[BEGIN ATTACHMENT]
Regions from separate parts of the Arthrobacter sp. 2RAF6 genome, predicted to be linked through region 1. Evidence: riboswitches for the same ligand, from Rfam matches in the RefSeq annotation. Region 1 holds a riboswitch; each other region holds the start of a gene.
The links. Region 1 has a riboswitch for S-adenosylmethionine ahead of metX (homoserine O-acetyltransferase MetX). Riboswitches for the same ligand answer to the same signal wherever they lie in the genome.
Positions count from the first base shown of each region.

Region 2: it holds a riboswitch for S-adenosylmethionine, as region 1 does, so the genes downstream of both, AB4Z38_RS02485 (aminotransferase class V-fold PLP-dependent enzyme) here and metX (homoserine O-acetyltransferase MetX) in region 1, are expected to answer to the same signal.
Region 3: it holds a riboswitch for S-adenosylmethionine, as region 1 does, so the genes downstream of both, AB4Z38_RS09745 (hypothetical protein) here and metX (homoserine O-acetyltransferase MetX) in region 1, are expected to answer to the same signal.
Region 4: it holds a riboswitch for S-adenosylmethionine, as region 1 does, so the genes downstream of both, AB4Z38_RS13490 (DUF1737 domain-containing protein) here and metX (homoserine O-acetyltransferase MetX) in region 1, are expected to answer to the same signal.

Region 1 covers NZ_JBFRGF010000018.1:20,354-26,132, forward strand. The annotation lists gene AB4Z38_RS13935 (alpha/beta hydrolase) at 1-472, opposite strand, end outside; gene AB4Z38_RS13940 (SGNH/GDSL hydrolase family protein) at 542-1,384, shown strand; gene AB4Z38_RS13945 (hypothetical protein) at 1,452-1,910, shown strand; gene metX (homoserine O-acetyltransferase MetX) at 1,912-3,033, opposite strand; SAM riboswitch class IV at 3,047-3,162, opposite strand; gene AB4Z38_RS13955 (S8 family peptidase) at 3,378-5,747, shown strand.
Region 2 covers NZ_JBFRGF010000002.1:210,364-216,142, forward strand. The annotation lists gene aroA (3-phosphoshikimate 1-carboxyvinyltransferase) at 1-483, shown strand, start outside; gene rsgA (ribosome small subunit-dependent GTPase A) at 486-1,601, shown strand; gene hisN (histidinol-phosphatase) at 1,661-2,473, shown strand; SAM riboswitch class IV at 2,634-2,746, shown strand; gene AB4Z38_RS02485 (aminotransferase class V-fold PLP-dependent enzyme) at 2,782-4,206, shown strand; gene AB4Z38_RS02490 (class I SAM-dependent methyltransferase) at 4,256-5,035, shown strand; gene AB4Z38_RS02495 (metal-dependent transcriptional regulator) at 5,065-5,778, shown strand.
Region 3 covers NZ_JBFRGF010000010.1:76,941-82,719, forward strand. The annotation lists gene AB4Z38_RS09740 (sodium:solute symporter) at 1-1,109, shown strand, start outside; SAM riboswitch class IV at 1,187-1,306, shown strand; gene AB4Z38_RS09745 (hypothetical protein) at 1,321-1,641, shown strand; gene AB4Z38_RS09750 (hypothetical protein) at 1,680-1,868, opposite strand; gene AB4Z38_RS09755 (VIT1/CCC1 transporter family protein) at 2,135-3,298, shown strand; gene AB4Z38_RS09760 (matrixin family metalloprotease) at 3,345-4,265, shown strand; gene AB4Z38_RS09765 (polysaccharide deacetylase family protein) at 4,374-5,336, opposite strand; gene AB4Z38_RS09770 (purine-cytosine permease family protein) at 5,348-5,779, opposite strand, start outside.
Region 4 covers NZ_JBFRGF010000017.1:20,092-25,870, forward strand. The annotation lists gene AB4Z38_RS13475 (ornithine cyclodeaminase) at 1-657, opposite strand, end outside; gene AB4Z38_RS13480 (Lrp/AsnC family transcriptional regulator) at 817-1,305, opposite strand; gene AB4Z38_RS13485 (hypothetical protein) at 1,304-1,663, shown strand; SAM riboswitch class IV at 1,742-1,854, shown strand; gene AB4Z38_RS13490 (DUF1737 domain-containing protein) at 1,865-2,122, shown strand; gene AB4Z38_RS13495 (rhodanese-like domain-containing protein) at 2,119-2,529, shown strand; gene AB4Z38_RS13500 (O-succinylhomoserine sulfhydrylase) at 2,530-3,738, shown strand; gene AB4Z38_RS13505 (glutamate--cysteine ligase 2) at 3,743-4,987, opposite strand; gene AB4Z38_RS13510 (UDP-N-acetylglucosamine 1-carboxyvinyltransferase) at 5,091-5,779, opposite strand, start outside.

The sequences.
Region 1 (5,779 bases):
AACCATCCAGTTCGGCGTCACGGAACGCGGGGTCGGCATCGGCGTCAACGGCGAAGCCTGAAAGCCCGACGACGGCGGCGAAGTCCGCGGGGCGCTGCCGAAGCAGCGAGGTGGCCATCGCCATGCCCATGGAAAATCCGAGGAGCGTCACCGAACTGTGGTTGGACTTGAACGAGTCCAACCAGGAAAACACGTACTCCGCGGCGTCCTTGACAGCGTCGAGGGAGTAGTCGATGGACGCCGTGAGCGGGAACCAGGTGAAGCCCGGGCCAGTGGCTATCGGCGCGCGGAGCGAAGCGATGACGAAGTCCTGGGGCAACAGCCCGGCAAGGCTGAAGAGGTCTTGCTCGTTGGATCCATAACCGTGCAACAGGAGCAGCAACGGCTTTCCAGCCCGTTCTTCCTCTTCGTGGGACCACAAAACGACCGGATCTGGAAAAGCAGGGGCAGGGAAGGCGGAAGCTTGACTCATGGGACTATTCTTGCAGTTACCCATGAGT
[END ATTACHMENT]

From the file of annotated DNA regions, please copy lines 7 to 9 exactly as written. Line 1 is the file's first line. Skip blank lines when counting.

Region 1 covers NZ_JBFRGF010000018.1:20,354-26,132, forward strand. The annotation lists gene AB4Z38_RS13935 (alpha/beta hydrolase) at 1-472, opposite strand, end outside; gene AB4Z38_RS13940 (SGNH/GDSL hydrolase family protein) at 542-1,384, shown strand; gene AB4Z38_RS13945 (hypothetical protein) at 1,452-1,910, shown strand; gene metX (homoserine O-acetyltransferase MetX) at 1,912-3,033, opposite strand; SAM riboswitch class IV at 3,047-3,162, opposite strand; gene AB4Z38_RS13955 (S8 family peptidase) at 3,378-5,747, shown strand.
Region 2 covers NZ_JBFRGF010000002.1:210,364-216,142, forward strand. The annotation lists gene aroA (3-phosphoshikimate 1-carboxyvinyltransferase) at 1-483, shown strand, start outside; gene rsgA (ribosome small subunit-dependent GTPase A) at 486-1,601, shown strand; gene hisN (histidinol-phosphatase) at 1,661-2,473, shown strand; SAM riboswitch class IV at 2,634-2,746, shown strand; gene AB4Z38_RS02485 (aminotransferase class V-fold PLP-dependent enzyme) at 2,782-4,206, shown strand; gene AB4Z38_RS02490 (class I SAM-dependent methyltransferase) at 4,256-5,035, shown strand; gene AB4Z38_RS02495 (metal-dependent transcriptional regulator) at 5,065-5,778, shown strand.
Region 3 covers NZ_JBFRGF010000010.1:76,941-82,719, forward strand. The annotation lists gene AB4Z38_RS09740 (sodium:solute symporter) at 1-1,109, shown strand, start outside; SAM riboswitch class IV at 1,187-1,306, shown strand; gene AB4Z38_RS09745 (hypothetical protein) at 1,321-1,641, shown strand; gene AB4Z38_RS09750 (hypothetical protein) at 1,680-1,868, opposite strand; gene AB4Z38_RS09755 (VIT1/CCC1 transporter family protein) at 2,135-3,298, shown strand; gene AB4Z38_RS09760 (matrixin family metalloprotease) at 3,345-4,265, shown strand; gene AB4Z38_RS09765 (polysaccharide deacetylase family protein) at 4,374-5,336, opposite strand; gene AB4Z38_RS09770 (purine-cytosine permease family protein) at 5,348-5,779, opposite strand, start outside.